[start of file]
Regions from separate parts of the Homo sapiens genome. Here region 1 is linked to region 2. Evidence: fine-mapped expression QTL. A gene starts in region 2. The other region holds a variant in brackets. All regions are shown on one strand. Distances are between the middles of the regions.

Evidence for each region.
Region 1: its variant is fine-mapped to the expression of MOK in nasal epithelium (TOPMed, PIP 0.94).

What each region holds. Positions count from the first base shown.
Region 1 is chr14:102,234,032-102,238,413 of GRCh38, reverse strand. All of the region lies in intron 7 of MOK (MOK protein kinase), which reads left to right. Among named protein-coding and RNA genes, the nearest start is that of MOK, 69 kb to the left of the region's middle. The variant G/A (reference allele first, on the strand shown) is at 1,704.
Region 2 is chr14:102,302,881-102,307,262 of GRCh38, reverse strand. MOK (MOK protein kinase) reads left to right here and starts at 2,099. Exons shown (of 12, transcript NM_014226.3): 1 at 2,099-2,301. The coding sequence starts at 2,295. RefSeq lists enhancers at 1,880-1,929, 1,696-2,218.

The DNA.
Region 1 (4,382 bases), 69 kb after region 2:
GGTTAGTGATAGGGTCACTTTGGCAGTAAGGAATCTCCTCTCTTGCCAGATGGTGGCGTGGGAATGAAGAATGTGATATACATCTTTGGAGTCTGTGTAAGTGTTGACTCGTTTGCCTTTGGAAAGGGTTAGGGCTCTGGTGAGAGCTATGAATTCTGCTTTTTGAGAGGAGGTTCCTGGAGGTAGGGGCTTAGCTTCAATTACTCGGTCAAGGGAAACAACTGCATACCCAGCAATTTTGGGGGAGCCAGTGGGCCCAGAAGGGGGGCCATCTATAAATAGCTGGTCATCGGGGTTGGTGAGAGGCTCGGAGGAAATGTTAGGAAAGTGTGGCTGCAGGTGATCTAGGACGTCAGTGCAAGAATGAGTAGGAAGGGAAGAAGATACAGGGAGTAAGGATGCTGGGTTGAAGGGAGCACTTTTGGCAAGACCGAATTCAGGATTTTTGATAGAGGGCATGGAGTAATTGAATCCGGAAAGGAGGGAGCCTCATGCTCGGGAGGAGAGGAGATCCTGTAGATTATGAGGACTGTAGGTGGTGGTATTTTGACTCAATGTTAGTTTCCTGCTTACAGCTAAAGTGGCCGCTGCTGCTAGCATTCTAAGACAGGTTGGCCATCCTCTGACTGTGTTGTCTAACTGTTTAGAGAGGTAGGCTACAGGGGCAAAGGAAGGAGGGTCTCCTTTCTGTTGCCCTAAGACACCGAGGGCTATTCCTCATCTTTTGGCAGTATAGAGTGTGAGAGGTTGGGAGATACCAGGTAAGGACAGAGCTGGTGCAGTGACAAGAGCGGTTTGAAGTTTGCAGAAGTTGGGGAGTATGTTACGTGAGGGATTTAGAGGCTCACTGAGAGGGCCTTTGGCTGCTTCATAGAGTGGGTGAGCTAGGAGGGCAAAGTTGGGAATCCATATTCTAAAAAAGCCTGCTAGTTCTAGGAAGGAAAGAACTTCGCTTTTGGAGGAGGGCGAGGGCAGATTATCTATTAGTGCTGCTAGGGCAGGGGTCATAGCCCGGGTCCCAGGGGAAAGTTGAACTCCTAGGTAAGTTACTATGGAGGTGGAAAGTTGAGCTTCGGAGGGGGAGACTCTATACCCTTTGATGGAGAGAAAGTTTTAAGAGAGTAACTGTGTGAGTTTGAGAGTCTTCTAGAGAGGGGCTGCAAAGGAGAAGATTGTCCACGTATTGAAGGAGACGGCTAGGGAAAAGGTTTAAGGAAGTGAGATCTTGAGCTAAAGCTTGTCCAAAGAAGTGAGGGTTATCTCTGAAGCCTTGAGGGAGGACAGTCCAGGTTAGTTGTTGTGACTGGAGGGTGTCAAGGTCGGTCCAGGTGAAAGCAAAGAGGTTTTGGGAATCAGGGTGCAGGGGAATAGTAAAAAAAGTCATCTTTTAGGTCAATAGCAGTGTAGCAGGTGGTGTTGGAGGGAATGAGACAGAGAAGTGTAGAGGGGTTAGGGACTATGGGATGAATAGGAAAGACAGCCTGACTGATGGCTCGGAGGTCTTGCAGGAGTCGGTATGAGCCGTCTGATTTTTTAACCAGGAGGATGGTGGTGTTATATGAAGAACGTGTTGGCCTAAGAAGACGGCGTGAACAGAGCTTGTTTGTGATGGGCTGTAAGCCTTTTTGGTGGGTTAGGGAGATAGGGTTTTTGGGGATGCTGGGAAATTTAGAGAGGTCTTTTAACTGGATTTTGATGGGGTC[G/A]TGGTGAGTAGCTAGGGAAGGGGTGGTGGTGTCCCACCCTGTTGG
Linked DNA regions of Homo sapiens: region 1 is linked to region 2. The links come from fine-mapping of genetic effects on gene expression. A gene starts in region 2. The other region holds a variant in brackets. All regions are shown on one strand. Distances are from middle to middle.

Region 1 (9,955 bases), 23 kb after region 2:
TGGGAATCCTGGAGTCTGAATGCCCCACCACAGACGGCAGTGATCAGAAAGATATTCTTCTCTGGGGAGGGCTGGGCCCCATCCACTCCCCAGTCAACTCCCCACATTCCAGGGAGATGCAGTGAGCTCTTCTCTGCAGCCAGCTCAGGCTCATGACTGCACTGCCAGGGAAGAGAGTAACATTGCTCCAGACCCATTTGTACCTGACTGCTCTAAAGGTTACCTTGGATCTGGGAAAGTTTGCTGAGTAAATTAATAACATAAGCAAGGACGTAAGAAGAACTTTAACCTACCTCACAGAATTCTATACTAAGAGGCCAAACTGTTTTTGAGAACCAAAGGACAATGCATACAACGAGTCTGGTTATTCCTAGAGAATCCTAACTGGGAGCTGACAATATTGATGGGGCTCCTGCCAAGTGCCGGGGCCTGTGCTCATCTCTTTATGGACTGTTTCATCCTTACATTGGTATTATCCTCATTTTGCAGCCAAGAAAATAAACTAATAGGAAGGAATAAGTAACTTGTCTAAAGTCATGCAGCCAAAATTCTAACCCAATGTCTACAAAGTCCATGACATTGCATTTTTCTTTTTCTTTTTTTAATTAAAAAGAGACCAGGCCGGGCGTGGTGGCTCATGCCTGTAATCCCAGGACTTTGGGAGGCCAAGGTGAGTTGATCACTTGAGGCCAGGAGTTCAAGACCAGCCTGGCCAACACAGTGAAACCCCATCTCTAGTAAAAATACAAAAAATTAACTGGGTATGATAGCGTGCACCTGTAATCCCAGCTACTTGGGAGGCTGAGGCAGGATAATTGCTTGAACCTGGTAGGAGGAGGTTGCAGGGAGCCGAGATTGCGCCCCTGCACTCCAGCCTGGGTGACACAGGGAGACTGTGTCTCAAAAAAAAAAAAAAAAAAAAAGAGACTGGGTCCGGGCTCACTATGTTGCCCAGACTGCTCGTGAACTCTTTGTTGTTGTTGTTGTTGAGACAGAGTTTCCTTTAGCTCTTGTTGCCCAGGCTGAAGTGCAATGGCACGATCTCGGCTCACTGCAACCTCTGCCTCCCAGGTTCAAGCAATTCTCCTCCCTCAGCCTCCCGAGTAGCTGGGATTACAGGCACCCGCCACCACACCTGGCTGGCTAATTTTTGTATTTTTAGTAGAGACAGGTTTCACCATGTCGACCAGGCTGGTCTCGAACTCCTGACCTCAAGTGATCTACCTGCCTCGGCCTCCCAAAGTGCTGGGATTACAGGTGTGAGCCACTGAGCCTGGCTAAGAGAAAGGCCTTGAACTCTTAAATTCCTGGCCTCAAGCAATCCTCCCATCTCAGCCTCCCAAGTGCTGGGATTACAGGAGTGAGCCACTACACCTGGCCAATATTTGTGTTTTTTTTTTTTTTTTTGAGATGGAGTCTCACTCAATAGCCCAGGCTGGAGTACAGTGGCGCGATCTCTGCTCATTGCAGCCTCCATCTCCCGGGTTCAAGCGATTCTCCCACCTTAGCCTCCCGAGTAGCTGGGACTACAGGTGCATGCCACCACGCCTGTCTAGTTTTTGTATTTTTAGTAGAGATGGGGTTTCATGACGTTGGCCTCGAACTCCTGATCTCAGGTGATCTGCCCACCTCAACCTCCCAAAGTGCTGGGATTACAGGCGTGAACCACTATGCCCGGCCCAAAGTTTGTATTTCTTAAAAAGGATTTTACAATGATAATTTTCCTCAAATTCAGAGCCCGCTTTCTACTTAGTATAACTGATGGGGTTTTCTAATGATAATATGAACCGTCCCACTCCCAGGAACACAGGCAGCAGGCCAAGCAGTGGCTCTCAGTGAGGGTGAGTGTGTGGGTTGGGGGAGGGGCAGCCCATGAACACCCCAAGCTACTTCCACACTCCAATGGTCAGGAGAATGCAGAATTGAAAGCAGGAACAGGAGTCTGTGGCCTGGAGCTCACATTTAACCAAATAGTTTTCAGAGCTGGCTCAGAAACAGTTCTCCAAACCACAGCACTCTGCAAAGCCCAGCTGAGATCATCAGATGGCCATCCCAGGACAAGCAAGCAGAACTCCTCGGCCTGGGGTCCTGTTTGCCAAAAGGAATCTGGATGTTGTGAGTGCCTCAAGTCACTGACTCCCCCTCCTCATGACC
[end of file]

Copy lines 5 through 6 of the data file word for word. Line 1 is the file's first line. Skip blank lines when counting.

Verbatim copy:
Region 1 is chr14:102,234,032-102,238,413 of GRCh38, reverse strand. All of the region lies in intron 7 of MOK (MOK protein kinase), which reads left to right. Among named protein-coding and RNA genes, the nearest start is that of MOK, 69 kb to the left of the region's middle. The variant G/A (reference allele first, on the strand shown) is at 1,704.
Region 2 is chr14:102,302,881-102,307,262 of GRCh38, reverse strand. MOK (MOK protein kinase) reads left to right here and starts at 2,099. Exons shown (of 12, transcript NM_014226.3): 1 at 2,099-2,301. The coding sequence starts at 2,295. RefSeq lists enhancers at 1,880-1,929, 1,696-2,218.